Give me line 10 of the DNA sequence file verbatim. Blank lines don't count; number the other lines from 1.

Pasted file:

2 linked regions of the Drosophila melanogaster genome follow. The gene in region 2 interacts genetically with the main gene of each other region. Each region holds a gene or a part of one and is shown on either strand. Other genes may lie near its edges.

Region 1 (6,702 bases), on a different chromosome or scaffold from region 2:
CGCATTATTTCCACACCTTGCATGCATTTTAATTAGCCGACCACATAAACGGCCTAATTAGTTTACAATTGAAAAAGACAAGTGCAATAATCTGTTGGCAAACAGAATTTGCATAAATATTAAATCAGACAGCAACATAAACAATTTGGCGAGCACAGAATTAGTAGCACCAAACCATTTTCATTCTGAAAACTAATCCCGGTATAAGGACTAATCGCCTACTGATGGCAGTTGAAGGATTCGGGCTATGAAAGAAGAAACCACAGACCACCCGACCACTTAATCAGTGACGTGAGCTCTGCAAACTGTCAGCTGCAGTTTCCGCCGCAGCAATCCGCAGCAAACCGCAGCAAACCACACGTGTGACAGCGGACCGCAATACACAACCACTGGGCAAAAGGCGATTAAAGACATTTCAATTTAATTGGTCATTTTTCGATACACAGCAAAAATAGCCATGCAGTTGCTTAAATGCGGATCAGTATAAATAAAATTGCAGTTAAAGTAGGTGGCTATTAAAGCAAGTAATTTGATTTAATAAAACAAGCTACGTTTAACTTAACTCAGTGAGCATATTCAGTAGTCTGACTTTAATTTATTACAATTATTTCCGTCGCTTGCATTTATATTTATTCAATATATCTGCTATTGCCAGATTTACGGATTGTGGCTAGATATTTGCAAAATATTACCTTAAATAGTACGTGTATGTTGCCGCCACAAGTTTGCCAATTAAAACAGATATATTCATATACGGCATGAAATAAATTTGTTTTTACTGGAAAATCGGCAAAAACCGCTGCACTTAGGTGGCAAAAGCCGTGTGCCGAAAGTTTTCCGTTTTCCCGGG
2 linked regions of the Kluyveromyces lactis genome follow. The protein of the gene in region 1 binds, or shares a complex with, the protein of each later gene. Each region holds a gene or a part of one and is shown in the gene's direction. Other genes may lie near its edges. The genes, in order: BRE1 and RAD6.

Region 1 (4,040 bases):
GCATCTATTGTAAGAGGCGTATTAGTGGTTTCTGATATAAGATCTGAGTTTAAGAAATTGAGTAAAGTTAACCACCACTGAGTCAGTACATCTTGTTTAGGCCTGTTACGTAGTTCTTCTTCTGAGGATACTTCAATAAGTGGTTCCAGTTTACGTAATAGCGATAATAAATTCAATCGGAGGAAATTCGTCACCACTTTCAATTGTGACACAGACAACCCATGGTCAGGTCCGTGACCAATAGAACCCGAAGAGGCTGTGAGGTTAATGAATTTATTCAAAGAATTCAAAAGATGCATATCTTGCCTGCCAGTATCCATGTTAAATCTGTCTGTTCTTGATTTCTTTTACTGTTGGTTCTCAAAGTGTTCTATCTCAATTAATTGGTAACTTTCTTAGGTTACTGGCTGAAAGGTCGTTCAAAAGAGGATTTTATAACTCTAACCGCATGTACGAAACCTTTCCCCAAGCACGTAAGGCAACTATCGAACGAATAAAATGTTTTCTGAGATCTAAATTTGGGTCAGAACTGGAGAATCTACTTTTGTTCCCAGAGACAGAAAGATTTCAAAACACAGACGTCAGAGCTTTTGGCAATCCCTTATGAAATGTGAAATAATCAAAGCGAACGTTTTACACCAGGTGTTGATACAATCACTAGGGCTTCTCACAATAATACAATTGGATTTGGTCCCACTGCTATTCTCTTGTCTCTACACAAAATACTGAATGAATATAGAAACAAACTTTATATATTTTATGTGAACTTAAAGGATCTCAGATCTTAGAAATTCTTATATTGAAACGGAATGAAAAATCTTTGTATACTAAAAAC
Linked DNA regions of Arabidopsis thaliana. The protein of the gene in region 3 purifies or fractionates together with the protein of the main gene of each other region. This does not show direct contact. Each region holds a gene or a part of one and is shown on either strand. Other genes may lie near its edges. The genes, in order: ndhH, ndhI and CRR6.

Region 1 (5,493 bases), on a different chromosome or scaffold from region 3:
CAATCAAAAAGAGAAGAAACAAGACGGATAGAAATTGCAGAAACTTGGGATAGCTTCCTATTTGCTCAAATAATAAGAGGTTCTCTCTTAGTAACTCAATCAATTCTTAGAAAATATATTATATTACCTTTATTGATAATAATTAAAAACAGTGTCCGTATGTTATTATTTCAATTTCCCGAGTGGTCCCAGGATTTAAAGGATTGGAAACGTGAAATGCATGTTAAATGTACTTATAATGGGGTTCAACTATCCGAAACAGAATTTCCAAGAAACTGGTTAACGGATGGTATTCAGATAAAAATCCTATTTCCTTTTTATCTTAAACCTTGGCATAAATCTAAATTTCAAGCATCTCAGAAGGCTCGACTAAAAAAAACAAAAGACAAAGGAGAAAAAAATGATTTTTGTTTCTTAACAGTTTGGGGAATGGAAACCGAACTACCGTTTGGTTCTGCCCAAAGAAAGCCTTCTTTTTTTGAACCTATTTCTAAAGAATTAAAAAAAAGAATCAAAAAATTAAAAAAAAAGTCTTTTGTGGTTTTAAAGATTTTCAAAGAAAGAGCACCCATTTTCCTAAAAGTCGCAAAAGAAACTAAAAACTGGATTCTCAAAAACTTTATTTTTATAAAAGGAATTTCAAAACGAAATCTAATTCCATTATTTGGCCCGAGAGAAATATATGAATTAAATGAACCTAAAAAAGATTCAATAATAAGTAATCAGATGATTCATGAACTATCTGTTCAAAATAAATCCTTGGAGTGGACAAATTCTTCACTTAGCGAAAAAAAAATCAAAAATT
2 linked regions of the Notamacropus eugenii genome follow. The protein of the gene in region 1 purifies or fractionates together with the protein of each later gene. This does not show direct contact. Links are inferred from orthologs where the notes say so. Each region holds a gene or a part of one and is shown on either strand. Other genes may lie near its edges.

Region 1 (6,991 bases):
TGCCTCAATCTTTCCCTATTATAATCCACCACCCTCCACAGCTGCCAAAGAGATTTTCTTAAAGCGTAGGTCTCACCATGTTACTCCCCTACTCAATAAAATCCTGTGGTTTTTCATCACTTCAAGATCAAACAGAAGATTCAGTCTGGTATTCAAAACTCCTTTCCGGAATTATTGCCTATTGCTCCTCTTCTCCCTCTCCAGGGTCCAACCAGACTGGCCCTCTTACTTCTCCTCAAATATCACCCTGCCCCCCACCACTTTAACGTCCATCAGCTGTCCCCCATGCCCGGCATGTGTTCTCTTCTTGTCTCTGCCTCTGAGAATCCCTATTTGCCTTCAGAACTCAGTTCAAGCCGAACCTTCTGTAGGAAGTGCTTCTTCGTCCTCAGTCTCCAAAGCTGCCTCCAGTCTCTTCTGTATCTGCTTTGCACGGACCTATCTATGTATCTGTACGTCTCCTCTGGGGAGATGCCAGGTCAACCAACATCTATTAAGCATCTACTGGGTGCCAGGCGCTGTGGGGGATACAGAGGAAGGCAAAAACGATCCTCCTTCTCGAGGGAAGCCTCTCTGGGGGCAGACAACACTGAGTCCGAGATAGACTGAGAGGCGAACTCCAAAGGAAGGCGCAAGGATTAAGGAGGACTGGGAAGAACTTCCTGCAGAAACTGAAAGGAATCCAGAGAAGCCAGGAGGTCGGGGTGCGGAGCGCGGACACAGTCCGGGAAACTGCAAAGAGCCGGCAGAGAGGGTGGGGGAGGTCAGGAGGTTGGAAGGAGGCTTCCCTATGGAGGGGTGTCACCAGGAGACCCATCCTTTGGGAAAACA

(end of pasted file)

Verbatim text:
2 linked regions of the Notamacropus eugenii genome follow. The protein of the gene in region 1 purifies or fractionates together with the protein of each later gene. This does not show direct contact. Links are inferred from orthologs where the notes say so. Each region holds a gene or a part of one and is shown on either strand. Other genes may lie near its edges.